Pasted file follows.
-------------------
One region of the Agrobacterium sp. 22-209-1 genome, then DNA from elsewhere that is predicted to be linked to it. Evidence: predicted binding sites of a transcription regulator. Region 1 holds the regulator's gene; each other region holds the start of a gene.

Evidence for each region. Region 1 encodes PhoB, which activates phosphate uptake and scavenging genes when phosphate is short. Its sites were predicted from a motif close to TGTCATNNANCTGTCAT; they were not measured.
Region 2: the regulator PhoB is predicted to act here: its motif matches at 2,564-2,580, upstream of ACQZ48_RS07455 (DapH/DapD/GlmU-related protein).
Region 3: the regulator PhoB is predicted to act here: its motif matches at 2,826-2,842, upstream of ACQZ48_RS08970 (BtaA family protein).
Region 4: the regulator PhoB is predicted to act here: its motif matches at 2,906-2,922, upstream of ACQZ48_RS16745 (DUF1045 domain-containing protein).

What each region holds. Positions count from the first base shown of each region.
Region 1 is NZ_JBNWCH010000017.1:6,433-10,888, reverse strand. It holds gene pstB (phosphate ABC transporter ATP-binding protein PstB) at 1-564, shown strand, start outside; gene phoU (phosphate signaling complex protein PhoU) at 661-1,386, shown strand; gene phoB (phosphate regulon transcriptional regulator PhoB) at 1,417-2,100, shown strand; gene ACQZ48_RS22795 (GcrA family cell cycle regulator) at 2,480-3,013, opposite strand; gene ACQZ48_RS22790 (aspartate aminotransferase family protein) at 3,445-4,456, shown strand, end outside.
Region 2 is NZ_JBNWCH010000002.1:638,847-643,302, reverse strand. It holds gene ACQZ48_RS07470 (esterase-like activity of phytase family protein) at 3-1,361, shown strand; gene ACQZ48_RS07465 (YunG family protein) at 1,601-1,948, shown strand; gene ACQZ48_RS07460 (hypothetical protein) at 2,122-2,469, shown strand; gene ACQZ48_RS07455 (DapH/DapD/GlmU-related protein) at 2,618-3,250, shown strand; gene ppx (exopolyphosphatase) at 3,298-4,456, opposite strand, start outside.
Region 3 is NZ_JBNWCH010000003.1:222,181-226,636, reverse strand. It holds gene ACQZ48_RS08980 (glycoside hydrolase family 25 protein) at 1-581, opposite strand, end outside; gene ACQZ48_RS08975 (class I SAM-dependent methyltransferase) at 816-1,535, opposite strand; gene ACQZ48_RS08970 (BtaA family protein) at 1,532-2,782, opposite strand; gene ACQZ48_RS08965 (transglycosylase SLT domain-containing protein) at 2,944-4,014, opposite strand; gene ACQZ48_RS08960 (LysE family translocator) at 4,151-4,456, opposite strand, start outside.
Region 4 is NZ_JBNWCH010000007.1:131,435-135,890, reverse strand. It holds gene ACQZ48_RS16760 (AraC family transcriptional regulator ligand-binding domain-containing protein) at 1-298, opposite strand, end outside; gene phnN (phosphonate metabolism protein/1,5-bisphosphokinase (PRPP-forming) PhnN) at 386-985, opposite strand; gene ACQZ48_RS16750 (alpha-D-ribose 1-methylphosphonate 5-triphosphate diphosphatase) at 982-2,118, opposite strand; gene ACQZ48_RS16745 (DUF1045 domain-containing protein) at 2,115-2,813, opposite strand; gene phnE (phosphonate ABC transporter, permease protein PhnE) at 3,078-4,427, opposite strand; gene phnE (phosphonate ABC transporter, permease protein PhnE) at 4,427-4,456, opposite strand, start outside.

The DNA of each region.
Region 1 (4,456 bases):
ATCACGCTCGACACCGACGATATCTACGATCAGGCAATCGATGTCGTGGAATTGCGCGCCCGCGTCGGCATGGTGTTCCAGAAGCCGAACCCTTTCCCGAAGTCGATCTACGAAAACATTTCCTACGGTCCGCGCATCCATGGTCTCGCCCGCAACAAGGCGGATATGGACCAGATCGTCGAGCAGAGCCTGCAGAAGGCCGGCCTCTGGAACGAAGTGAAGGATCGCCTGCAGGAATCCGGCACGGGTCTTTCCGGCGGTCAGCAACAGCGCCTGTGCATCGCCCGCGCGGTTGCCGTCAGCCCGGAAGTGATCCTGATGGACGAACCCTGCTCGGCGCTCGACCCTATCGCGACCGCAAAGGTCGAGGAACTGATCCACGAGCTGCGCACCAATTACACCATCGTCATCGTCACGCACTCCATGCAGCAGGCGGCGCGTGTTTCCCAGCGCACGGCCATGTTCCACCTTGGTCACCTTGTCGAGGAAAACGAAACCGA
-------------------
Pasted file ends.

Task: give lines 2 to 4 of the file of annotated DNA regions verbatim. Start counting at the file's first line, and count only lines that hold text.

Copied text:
Evidence for each region. Region 1 encodes PhoB, which activates phosphate uptake and scavenging genes when phosphate is short. Its sites were predicted from a motif close to TGTCATNNANCTGTCAT; they were not measured.
Region 2: the regulator PhoB is predicted to act here: its motif matches at 2,564-2,580, upstream of ACQZ48_RS07455 (DapH/DapD/GlmU-related protein).
Region 3: the regulator PhoB is predicted to act here: its motif matches at 2,826-2,842, upstream of ACQZ48_RS08970 (BtaA family protein).